California State Court Green-Lights Essure Product Liability Suits Against Bayer
Posted on behalf of Janet, Jenner & Suggs on Aug 08, 2016 in Consumer Alerts
We recently obtained groundbreaking rulings from a California state judge whose decisions have permitted us to continue the fight on behalf of our clients, despite significant preemption, statute of limitations, and jurisdictional obstacles thrown at us.
Eleven Separate Essure Lawsuits Filed
Our firm has teamed up with the law firm of Grant & Eisenhofer to represent women nationwide who have been impacted by the Essure device. The plaintiffs’ actions are currently being brought as 11 separate suits in California. The suits contend that Essure, an FDA-approved medical device on the market since 2002, has since caused a number of problems and physical injuries in thousands of women who have had the device implanted.
The device, which consists of two spring-like coils that are inserted into the fallopian tubes, is implanted as a quick outpatient procedure and is designed to be implanted for life. The suits contend that the Essure device can come out of place and could puncture the uterus and in various cases cause chronic pelvic pain, excessive bleeding, and can result in unintended pregnancies. Plaintiffs contend that one key problem with the device is that, given its high failure rate, its problems are exacerbated because there is no established procedure for its removal.
Defense ‘Preemption’ Claim Rejected
In three separate rulings dated Aug. 2 and authored by Judge Winifred Y. Smith, the Superior Court of California in Alameda County rejected several defenses raised by the Bayer defendants.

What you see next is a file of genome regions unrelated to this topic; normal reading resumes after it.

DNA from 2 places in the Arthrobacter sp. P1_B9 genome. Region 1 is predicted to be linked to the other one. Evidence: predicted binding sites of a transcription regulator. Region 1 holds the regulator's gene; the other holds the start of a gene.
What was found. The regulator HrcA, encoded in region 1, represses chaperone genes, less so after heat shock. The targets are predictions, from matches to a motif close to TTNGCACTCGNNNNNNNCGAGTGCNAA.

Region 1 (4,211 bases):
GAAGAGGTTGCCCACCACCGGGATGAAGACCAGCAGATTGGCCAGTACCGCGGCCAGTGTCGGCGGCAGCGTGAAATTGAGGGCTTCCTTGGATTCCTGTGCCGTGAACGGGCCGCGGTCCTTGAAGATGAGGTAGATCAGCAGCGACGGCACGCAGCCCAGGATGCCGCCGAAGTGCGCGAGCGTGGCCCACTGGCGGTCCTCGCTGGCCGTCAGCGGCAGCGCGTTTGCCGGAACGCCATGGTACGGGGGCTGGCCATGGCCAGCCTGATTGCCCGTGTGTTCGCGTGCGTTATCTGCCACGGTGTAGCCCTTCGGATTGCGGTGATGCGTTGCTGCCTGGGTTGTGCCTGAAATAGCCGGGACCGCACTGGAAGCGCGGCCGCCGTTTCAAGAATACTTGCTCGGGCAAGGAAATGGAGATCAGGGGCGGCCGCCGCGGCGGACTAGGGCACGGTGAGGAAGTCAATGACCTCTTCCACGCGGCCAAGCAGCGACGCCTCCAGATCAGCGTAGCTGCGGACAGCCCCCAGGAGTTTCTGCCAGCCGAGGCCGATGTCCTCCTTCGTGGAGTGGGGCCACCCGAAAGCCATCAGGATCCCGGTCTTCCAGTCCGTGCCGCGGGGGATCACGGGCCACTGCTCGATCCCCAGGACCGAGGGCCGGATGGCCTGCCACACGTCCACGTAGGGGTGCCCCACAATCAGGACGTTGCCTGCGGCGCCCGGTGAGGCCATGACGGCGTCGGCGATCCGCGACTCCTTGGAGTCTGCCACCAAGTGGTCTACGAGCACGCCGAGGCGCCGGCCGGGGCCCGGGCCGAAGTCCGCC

The first decision rejected Bayer’s defense of federal preemption, in which Bayer argued that because the FDA approved the marketing and warning labels they should not be held liable for any injuries associated with the device. The second ruling on jurisdiction determined that California was the proper venue for the suits, rejecting Bayer’s argument that plaintiffs who were not California residents should be required to litigate in their home states. In the third ruling, the court rejected the Bayer defendants’ argument that plaintiffs’ claims accrued outside of the statute of limitations. The court agreed with the plaintiffs’ contention that the discovery of their causes of action occurred no earlier than September 2015, when the FDA held hearings, and that patients were unable to have made earlier discovery because of the defendants’ concealment of essential relevant facts.
“The preemption ruling is especially important,” said Thomas Ayala, senior counsel with Grant & Eisenhofer. “It demonstrates that when the FDA approves a product label for a medical device, that approval is based on information then available to the FDA, primarily provided by the company. But after approval, responsibility lies with the company to maintain and update the label to reflect the most current data available regarding the risks associated with the product.”
He continued, “In this case, the evidence will show that Bayer received thousands of adverse event reports from patients and failed to disclose that information in a timely manner to doctors, patients and to the FDA.”
Essure Still Being Implanted Today
Essure is still being implanted in patients today; but FDA announced in February 2016 that the device will require a black-box warning indicating extreme risks and possible serious injuries associated with its usage. It includes warnings that the device can migrate out of place, cause chronic pelvic pain, and related symptoms.
“Most drug companies play by the rules. Bayer, on the other hand, decided the rules don’t apply to them, and concealed the magnitude the risk from women who needed a permanent contraception alternative. As a result, we believe that thousands of women suffered needless pain as a result of being deprived of vital information regarding the safety of this product,” said Robert K. Jenner, who leads the Janet, Jenner & Sugg’s Mass Tort Department